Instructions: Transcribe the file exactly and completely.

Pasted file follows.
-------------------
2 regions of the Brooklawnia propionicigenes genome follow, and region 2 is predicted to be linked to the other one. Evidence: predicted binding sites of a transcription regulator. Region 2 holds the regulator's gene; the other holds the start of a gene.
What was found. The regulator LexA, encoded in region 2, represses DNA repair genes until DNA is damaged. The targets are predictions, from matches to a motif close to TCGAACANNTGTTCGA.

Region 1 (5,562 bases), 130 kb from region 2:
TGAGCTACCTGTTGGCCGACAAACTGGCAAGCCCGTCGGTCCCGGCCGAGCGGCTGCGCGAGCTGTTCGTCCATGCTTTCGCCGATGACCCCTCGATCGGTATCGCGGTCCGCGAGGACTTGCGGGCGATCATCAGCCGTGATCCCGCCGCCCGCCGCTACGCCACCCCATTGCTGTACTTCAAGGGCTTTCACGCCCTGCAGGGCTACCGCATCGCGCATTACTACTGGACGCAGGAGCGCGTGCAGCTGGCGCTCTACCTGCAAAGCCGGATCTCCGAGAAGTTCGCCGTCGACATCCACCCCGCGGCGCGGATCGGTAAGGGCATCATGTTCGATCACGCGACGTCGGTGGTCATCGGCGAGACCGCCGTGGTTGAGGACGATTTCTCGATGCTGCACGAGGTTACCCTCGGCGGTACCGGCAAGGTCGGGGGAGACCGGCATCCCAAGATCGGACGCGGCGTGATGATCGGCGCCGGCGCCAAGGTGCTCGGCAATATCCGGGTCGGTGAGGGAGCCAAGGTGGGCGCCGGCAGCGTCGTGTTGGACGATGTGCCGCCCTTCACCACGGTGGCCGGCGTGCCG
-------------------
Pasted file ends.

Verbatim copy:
2 regions of the Brooklawnia propionicigenes genome follow, and region 2 is predicted to be linked to the other one. Evidence: predicted binding sites of a transcription regulator. Region 2 holds the regulator's gene; the other holds the start of a gene.
What was found. The regulator LexA, encoded in region 2, represses DNA repair genes until DNA is damaged. The targets are predictions, from matches to a motif close to TCGAACANNTGTTCGA.

Region 1 (5,562 bases), 130 kb from region 2:
TGAGCTACCTGTTGGCCGACAAACTGGCAAGCCCGTCGGTCCCGGCCGAGCGGCTGCGCGAGCTGTTCGTCCATGCTTTCGCCGATGACCCCTCGATCGGTATCGCGGTCCGCGAGGACTTGCGGGCGATCATCAGCCGTGATCCCGCCGCCCGCCGCTACGCCACCCCATTGCTGTACTTCAAGGGCTTTCACGCCCTGCAGGGCTACCGCATCGCGCATTACTACTGGACGCAGGAGCGCGTGCAGCTGGCGCTCTACCTGCAAAGCCGGATCTCCGAGAAGTTCGCCGTCGACATCCACCCCGCGGCGCGGATCGGTAAGGGCATCATGTTCGATCACGCGACGTCGGTGGTCATCGGCGAGACCGCCGTGGTTGAGGACGATTTCTCGATGCTGCACGAGGTTACCCTCGGCGGTACCGGCAAGGTCGGGGGAGACCGGCATCCCAAGATCGGACGCGGCGTGATGATCGGCGCCGGCGCCAAGGTGCTCGGCAATATCCGGGTCGGTGAGGGAGCCAAGGTGGGCGCCGGCAGCGTCGTGTTGGACGATGTGCCGCCCTTCACCACGGTGGCCGGCGTGCCG